smitten kitchen, a website by Deb Perelman. It is actually quite similar to a drink I made back in July called an old pal cocktail, also combining rye whiskey, Campari and sweet vermouth. The proportions are oh so slightly different. The old pal is 4:3:2 and the boulevardier is 2:1:1. Having less Campari makes for a slightly less bitter drink which is nice. The result is more cinnamon whereas the old pal was cranberry. Perelman also allows for the use of bourbon rather than rye. She isn't too fussy about combining the ingredients right in the serving glass rather than a shaker or mixing glass. Bartending tools are fun but simplicity is nice, too.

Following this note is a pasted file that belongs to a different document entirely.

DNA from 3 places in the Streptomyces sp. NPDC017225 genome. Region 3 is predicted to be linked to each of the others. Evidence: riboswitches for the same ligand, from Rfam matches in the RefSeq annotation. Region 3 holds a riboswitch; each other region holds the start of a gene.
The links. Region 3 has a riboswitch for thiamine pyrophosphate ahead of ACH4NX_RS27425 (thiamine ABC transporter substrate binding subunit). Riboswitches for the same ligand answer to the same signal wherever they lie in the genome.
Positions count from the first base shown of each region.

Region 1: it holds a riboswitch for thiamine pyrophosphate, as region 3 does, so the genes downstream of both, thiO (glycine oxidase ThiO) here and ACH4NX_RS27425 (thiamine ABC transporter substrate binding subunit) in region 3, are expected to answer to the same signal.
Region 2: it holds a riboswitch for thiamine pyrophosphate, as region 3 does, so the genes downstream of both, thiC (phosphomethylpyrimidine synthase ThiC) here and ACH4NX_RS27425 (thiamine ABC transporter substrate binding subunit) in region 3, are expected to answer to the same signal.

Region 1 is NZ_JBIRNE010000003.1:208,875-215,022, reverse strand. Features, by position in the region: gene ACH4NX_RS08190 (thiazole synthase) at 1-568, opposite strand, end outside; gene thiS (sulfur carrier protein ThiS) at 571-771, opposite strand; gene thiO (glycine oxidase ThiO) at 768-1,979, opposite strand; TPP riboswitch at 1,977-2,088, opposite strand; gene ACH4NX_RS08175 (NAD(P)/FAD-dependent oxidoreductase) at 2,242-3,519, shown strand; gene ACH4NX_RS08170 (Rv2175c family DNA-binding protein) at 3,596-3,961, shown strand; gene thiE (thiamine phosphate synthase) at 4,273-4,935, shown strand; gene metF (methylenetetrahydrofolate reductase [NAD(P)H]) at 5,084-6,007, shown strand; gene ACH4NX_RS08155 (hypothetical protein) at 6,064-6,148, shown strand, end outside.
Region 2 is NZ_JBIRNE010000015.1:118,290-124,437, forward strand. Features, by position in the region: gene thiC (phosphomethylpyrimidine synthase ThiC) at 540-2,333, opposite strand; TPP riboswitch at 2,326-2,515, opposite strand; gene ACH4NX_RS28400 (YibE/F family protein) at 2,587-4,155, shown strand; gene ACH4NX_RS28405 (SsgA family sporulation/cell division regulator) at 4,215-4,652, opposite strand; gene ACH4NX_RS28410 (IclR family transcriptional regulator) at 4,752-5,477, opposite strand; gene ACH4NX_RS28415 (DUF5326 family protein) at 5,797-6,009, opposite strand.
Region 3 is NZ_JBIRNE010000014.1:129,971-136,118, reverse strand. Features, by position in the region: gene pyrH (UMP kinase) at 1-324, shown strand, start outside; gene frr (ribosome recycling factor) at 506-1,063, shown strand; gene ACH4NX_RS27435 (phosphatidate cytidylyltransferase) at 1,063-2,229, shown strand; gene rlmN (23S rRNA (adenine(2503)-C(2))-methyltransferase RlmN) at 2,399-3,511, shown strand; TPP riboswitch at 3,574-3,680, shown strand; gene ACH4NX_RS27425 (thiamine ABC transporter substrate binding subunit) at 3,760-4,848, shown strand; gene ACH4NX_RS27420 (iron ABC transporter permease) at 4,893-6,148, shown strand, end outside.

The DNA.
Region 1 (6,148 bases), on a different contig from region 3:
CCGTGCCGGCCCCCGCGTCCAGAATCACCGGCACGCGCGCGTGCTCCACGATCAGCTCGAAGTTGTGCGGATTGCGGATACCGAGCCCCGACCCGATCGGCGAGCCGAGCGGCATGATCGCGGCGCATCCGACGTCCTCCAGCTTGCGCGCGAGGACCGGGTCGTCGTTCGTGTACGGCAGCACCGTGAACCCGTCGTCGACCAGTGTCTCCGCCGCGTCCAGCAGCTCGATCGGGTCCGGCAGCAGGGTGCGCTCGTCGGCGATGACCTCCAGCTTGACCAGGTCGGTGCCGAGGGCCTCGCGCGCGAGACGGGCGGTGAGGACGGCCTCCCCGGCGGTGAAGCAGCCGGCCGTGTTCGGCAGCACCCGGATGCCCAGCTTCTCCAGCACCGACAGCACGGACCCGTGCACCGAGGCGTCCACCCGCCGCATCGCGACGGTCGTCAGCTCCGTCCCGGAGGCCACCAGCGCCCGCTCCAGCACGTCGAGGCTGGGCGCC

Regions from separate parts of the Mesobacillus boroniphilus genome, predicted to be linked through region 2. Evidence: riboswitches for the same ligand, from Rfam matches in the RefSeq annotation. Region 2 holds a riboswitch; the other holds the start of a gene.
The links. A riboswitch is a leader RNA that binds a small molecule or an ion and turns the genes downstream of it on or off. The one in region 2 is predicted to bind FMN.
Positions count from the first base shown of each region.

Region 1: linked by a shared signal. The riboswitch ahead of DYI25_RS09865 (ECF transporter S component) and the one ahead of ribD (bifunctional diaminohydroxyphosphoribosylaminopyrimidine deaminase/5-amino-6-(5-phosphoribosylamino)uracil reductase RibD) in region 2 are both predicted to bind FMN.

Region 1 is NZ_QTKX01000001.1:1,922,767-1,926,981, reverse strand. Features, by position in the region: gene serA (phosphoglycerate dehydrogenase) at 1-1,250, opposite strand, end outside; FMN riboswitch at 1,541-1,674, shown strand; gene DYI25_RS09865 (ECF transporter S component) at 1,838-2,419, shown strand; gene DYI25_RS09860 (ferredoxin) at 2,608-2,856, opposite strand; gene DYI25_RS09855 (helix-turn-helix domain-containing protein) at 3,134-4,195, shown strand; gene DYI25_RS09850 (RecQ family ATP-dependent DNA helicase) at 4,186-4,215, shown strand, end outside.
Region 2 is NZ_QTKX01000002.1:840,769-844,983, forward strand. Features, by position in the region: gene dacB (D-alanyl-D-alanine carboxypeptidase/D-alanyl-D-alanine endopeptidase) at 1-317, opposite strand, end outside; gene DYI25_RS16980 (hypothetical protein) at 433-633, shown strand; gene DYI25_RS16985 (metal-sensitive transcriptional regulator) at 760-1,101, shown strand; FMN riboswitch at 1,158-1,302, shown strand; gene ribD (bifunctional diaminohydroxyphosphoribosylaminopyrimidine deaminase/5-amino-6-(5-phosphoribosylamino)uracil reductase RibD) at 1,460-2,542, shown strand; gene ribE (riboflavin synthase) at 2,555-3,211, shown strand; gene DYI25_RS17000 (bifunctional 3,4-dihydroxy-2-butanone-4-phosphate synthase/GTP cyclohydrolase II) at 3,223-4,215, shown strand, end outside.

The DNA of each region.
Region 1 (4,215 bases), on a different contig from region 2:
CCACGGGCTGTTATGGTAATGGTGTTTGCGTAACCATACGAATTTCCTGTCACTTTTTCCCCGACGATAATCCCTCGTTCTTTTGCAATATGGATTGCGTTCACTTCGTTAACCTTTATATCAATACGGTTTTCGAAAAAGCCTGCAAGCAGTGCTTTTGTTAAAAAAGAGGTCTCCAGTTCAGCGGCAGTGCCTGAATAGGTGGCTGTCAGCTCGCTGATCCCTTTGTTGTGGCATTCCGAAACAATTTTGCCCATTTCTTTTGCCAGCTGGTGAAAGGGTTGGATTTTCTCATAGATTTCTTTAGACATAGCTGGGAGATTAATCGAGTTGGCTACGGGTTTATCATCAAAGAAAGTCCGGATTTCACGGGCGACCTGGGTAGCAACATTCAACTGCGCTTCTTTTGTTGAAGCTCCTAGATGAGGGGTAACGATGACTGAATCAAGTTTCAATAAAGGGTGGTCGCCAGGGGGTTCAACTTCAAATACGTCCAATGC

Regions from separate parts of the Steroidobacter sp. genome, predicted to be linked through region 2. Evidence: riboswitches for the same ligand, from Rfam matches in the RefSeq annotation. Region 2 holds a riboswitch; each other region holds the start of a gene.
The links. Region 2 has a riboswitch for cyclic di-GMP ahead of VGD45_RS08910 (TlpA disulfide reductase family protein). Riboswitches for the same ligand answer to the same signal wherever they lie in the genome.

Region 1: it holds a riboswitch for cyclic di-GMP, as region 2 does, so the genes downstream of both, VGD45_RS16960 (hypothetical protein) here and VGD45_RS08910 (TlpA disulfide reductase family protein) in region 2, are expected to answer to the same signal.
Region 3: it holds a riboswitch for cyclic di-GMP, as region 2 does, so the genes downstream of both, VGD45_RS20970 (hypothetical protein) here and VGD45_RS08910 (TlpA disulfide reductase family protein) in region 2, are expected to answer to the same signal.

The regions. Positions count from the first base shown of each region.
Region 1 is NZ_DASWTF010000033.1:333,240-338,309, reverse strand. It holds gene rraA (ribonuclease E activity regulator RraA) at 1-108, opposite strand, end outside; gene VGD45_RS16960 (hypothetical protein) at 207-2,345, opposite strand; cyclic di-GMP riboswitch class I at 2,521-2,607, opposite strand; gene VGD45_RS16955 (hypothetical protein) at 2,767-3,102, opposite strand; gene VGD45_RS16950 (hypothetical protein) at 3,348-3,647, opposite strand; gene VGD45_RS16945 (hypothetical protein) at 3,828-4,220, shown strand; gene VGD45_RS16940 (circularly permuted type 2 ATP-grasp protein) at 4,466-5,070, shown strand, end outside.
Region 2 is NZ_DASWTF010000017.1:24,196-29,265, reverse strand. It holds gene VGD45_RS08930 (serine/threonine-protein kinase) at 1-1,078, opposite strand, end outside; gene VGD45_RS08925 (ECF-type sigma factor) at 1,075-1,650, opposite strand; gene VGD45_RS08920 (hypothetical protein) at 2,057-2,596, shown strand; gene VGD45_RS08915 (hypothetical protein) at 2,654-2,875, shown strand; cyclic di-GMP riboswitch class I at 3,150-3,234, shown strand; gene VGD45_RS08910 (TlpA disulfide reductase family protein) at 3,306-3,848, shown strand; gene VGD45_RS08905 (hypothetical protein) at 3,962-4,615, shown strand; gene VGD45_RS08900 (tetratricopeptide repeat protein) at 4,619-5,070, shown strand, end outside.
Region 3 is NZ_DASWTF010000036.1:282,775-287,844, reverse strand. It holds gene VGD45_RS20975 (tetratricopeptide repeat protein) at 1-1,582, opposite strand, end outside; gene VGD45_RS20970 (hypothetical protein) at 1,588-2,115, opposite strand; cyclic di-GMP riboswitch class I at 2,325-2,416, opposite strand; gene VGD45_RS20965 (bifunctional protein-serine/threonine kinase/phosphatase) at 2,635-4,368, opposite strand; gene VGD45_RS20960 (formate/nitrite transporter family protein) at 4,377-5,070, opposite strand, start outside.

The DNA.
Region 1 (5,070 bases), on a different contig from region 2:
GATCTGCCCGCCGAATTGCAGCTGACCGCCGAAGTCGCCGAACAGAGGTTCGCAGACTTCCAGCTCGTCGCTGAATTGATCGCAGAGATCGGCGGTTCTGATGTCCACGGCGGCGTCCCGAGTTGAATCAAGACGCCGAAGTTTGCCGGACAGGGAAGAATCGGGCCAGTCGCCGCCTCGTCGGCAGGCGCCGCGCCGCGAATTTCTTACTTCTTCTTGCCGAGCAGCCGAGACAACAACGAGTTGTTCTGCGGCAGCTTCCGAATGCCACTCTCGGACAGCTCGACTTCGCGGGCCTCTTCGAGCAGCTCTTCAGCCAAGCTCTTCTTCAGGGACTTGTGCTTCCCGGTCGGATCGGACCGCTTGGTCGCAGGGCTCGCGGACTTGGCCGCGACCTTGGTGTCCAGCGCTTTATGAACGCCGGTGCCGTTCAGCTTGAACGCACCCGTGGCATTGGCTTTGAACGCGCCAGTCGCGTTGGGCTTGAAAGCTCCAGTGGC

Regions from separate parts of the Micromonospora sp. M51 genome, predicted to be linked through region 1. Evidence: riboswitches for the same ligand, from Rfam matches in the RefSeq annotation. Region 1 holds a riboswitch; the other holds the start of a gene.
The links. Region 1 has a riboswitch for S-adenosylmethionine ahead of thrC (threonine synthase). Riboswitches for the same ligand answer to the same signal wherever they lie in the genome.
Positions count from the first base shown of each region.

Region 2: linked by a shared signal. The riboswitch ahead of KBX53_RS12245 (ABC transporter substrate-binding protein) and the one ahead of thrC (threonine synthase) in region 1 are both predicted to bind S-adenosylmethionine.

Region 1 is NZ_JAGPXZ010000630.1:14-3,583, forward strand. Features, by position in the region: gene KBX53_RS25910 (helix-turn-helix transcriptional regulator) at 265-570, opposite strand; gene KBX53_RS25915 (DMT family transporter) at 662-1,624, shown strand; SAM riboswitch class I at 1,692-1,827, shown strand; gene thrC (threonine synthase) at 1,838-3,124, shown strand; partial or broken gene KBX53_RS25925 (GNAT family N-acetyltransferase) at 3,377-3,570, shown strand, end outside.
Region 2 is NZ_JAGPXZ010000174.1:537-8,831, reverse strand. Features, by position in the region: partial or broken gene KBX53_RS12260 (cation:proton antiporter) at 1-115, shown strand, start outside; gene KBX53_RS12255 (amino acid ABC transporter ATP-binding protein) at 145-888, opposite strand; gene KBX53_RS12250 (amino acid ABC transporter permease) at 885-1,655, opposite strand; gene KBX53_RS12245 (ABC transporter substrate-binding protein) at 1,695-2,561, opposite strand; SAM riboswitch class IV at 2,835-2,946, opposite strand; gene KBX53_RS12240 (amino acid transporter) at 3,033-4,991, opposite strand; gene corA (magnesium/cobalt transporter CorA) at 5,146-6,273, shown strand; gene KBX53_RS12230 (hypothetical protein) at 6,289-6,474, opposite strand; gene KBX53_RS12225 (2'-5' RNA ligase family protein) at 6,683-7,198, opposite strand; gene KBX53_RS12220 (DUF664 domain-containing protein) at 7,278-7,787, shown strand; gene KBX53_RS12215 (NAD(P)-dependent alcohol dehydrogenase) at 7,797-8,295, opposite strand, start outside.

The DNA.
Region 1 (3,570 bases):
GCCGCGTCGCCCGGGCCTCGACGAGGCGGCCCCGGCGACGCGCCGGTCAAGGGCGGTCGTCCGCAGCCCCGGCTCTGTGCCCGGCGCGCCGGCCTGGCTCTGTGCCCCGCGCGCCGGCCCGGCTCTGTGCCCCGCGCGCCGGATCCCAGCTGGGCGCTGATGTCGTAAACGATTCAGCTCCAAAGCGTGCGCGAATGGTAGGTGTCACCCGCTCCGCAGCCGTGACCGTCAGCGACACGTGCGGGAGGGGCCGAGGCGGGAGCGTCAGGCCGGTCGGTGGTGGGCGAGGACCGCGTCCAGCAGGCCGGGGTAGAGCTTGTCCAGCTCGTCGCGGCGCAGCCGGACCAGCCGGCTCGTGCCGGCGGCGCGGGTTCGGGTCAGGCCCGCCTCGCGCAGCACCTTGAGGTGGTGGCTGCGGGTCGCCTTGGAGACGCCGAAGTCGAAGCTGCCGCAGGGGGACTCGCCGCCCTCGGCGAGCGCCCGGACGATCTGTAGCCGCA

A boulevardier is also similar to a Negroni, replacing gin with whiskey. Paul Clarke described the difference most poetically at Serious Eats: "A simple substitution? Hardly. The bittersweet interplay between Campari
and vermouth remains, but the whiskey changes the storyline. Where the
Negroni is crisp and lean, the Boulevardier is rich and intriguing."
The boulevardier was invented by Erskine Gwynne who published a magazine in Paris from 1927-32 called Boulevardier.